The endless day was finally coming to a close. The last guest had been thanked. The final casserole had been labeled with the name of its bearer and wedged into the refrigerator. Cups and spoons were washed, dried, and put away. I had nothing left to keep me from sitting, resting, thinking. More than anything, I wished to be completely devoid of thoughts, even as I felt devoid of emotion.
I’d taken a psychology class in school. I recognized denial for what it was. I’d spent the past three days going through the motions of life after death, and managing, so far, to avoid the emotions. Now, it seemed my time was up.
The red leather chair in the den called my name. I sat with my knees up to my chest, resting my head against the cushioned back. For the first time since I’d answered the phone Friday morning, my eyes welled with unshed tears.
Drip, drip, drip. I could hear the tiny drops splashing against the leather seat. As worried as I’d been at this chance to think, it hadn’t occurred to me that my brain would not be able to focus. Now that my world had become still and quiet, I found my logic had quite abandoned me, leaving behind a jumble of images and feelings, memories breaking my heart and leaking from my eyes.
I saw the outline of Mrs. Campone’s window, her cheery begonias spilling from their pots in the wrought-iron frame. I’d answered the phone in the kitchen, standing in front of the counter perusing my favorite comfort-foods cookbook for dinner inspiration. Light spilled across the recipe for chicken cacciatore as I listened to the disinterested voice detail my father’s demise.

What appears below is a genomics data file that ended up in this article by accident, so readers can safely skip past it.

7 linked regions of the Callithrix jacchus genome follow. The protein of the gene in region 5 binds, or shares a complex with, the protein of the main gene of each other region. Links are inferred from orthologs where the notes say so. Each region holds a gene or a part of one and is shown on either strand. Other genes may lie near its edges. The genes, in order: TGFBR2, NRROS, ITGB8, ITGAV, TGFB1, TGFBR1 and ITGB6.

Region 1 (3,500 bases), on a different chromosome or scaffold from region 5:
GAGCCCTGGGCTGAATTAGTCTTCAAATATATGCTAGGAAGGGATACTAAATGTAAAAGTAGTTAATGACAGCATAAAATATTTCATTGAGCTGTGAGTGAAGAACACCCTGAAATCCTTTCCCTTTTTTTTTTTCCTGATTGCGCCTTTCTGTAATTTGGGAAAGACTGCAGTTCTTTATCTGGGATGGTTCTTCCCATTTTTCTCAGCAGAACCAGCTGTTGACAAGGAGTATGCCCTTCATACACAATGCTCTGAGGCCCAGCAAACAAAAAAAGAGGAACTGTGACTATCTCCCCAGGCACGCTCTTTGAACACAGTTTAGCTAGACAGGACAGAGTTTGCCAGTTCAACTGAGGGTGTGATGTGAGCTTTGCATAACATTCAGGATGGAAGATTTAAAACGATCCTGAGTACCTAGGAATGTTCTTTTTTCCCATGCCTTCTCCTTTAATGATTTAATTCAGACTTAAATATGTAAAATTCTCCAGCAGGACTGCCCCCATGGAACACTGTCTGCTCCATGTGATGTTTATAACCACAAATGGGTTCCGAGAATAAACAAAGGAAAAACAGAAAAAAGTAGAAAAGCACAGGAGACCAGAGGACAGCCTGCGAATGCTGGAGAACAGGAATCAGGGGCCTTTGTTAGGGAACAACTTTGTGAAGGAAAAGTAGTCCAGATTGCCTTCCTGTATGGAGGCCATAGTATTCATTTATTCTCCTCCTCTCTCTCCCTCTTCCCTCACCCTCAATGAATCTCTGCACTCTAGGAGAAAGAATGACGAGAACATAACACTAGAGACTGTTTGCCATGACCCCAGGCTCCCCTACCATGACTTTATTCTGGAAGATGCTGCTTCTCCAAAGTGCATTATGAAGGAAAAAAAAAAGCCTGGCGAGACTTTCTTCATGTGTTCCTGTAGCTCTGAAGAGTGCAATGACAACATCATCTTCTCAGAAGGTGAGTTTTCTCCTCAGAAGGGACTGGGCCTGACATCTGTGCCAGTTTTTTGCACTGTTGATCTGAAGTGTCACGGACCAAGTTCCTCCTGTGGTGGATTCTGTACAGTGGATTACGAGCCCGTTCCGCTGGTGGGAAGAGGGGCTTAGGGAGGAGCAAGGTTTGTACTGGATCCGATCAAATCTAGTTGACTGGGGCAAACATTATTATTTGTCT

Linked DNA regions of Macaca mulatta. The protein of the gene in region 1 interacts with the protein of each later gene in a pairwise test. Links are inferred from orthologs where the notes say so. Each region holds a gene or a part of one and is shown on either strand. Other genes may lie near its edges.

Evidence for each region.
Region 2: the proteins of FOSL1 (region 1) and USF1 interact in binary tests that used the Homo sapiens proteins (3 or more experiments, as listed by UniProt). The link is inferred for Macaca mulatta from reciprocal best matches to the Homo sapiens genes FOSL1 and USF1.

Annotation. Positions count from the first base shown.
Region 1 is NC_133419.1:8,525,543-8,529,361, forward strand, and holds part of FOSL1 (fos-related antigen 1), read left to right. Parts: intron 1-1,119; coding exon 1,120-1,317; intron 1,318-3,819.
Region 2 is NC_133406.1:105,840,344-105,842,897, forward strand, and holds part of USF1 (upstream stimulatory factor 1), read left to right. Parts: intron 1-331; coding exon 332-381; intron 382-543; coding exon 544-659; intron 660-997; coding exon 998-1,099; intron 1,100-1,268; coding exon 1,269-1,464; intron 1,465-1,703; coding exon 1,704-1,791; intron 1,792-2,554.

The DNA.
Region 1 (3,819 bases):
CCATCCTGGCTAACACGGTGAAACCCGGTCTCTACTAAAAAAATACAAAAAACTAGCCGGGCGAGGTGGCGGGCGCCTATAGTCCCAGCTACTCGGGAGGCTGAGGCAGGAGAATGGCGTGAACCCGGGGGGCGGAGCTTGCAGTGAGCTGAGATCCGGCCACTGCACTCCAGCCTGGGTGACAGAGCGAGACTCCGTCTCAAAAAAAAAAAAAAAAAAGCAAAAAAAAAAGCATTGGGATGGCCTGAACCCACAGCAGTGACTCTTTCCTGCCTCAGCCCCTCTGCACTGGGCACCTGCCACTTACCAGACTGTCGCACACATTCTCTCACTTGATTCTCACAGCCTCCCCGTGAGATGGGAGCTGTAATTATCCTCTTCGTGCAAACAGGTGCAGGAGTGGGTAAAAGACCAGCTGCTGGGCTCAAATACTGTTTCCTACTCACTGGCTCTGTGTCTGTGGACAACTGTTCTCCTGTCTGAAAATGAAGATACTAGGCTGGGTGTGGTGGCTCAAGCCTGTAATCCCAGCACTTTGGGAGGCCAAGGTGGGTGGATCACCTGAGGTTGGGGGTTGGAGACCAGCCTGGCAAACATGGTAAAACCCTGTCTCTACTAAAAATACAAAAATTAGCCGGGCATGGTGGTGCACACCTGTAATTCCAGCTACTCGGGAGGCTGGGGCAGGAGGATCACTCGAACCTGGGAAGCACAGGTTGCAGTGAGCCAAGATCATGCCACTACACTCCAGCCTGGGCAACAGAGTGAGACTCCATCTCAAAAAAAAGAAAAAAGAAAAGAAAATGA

He’d complained about the smell, the scratchy sheets, and the view from his window framing the underside of a neighbor’s balcony. I had reminded him of my complaints the first day of Kindergarten: I disliked the smell of paste, the playground housed only two swings and a single slide, and the carpets were an ugly brown. The corners of his mouth turned more sharply down at my recitation, and the V between his eyebrows deepened. He struggled to sit up straight, his voice rasping over his words. “A home is not a home,” had always been his opinion.
The air in the hospital hallway stung my nose. Disinfectant, I supposed. My father’s doctor was of a similar age, but his good health showed him to be years younger. I tried to concentrate on his words, but only caught snippets of the monologue. “Nothing more we can do medically ... physical limitations require round-the-clock nursing care ... no question of living on his own ... weeks, maybe months left.” I nodded silently.
Unrelenting flatness met my view as I drove across the state for the third time in as many weeks. The barrenness of the landscape was broken only by brightly printed advertisements and concrete overpasses carrying yellow warnings of height limitations. The sun sank behind me leaving the sky ahead a soft violet balancing a few puffy clouds the color of spun sugar candy.
I woke with a start, my neck aching from the awkward position I’d found to sleep. I was dreaming of a circus I’d once visited on a school trip. The band had been playing, the crowd cheering, bright lights spinning and flashing, and a canon had just shot a man high into the air. The dark silence I awoke to was jarring. I reached up a hand, switching on the reading lamp beside me, and checked my watch: 5:56 AM. It was time to call my mother.
Copyright ©2008 by Amy James Gray. No part of this text may be copied or reprinted without the prior consent of the author.